It all starts by listing out all of your debts by payment amount (everything but your mortgage). List them from smallest to largest payments – do not take interest rates into account. The debt with the smallest balance should get the most attention including every extra dollar that you can put towards it. Maintain the payments on your other debt and pay down the smallest balance first.
When the debt with the smallest balance is finished, you’ll not only be more motivated than ever, but you’ll have extra money to apply towards the next largest payment. This is the snowball effect and it really does work. While some people have criticized it because it doesn’t take interest rates into consideration, the psychology behind it makes it a powerful way to pay down debt.
If you want to start on the debt snowball, here’s a spreadsheet that will make it easier for you to track your progress.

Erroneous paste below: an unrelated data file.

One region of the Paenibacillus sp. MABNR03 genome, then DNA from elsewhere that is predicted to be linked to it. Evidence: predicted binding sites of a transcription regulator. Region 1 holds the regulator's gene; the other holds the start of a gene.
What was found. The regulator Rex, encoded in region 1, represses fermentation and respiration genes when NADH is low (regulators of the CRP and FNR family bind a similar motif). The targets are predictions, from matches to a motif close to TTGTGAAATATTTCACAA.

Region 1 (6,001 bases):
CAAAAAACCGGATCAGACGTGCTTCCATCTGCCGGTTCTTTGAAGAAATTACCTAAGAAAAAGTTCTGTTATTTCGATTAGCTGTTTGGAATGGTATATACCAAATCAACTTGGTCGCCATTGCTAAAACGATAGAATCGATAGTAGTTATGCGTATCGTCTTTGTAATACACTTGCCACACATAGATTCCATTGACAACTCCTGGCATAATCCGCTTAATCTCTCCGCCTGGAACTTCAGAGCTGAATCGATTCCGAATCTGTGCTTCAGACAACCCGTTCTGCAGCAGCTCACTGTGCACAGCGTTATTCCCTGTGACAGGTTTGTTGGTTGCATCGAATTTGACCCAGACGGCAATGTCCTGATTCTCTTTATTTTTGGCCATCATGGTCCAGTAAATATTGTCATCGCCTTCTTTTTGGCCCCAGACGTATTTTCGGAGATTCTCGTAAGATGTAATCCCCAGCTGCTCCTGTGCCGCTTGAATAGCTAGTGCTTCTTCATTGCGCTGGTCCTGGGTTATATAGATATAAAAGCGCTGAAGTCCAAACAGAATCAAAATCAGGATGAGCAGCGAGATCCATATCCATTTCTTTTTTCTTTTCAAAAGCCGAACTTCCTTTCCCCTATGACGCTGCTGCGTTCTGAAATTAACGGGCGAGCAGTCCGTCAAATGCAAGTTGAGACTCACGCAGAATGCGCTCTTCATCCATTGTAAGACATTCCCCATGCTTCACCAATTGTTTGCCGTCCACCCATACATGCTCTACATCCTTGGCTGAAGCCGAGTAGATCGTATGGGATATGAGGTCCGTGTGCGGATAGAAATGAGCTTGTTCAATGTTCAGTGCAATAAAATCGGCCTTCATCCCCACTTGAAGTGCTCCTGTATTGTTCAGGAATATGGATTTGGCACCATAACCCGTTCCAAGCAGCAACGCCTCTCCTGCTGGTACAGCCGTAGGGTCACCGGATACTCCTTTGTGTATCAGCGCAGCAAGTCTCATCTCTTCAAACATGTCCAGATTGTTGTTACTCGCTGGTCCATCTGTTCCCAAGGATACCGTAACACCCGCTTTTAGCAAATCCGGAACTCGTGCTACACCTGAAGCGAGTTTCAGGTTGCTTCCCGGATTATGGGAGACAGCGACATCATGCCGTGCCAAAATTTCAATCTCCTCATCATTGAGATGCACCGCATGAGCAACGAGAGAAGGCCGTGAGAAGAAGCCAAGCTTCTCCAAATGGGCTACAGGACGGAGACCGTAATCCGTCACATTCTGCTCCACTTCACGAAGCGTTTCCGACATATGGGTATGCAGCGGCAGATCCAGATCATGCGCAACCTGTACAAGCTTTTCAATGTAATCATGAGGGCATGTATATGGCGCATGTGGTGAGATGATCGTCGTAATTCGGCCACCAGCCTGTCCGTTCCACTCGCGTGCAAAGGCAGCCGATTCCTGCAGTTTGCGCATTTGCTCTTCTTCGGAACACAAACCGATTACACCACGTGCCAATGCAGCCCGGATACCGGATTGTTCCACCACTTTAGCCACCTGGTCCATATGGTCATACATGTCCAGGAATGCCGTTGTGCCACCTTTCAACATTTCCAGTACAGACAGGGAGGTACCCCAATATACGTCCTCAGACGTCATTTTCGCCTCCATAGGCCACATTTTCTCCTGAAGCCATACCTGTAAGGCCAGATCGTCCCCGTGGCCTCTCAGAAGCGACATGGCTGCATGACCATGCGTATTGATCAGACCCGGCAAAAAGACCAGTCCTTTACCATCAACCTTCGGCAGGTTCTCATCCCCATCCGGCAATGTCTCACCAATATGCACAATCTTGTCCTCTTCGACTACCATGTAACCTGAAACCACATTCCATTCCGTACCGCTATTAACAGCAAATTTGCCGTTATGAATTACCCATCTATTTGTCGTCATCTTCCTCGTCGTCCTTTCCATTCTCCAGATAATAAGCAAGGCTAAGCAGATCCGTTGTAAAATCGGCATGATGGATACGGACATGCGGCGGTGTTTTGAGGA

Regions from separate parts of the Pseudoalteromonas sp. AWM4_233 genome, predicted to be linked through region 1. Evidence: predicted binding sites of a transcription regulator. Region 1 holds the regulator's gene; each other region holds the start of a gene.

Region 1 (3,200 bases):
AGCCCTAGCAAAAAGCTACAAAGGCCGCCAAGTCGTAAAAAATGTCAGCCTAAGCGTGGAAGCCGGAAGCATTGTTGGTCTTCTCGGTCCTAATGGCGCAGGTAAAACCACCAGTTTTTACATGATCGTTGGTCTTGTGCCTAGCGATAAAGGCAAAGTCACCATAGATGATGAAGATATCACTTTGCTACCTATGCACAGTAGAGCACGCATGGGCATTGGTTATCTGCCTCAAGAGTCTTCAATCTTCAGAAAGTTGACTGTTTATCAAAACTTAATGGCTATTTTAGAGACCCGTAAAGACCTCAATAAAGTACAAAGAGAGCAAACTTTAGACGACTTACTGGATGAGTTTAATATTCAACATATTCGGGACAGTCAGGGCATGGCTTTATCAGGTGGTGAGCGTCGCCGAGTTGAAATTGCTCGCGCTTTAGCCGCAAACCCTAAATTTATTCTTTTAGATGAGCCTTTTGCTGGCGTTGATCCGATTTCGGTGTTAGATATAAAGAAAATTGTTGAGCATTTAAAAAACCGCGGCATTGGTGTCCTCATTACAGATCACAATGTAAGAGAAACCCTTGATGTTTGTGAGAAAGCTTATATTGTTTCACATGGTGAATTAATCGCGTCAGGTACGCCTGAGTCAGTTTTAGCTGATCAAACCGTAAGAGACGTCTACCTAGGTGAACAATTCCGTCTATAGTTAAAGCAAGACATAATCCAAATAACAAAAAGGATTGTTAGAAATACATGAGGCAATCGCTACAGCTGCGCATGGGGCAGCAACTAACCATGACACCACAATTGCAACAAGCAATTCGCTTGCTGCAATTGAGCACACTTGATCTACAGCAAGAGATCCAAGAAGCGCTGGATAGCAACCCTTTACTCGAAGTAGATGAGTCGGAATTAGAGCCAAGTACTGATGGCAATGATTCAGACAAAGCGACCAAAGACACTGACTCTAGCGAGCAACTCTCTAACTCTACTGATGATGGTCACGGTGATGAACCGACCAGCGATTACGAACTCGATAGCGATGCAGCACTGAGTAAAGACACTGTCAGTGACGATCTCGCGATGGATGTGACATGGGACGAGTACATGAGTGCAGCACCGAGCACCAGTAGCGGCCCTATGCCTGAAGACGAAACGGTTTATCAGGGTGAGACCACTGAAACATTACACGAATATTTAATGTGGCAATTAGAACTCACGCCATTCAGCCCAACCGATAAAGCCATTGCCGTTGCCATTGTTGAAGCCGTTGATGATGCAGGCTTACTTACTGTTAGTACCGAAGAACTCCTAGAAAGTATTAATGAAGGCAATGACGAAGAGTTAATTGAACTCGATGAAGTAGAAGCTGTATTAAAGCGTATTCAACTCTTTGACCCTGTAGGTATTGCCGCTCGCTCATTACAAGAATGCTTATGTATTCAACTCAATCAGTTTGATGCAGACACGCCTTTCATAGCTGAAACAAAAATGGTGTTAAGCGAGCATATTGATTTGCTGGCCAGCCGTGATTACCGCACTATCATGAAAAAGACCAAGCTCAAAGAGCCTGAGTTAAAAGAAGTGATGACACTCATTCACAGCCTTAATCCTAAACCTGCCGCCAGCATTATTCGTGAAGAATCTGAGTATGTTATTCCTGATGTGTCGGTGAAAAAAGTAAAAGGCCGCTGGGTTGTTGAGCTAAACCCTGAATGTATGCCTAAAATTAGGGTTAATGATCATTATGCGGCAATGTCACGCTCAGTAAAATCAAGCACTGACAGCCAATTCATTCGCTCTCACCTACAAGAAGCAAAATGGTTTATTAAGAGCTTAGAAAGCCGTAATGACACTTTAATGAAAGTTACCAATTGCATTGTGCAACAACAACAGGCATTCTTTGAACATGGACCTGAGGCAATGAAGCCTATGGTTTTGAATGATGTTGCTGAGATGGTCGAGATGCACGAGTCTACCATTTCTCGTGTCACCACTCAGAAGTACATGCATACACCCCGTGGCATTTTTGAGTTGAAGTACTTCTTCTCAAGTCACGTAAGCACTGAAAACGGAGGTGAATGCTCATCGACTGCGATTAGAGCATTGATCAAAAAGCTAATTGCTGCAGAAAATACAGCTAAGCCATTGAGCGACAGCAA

Baby Step 3: Save 3 to 6 Months of Expenses in Savings
Once you’ve paid off all your debt (minus the mortgage), it’s time to beef up your emergency fund. The third step is to save 3 to 6 months of expenses in a savings account. For many families, that might mean saving $6,000 to $12,000. The very thought of that might seem impossible, but if you no longer have debt payments to make, you can apply the money towards your savings account. Sure, it might take a good six months to a year to fully fund your extended emergency fund, but it’s a critical step.
I really can’t stress the importance of having enough to cover 3-6 months of expenses. If you were to suddenly lose a job, you could end up in the same debt situation as before if you don’t have enough in savings. Worse yet, you might be forced to draw from your retirement account, which means a 10% penalty and lack of retirement assets in the future.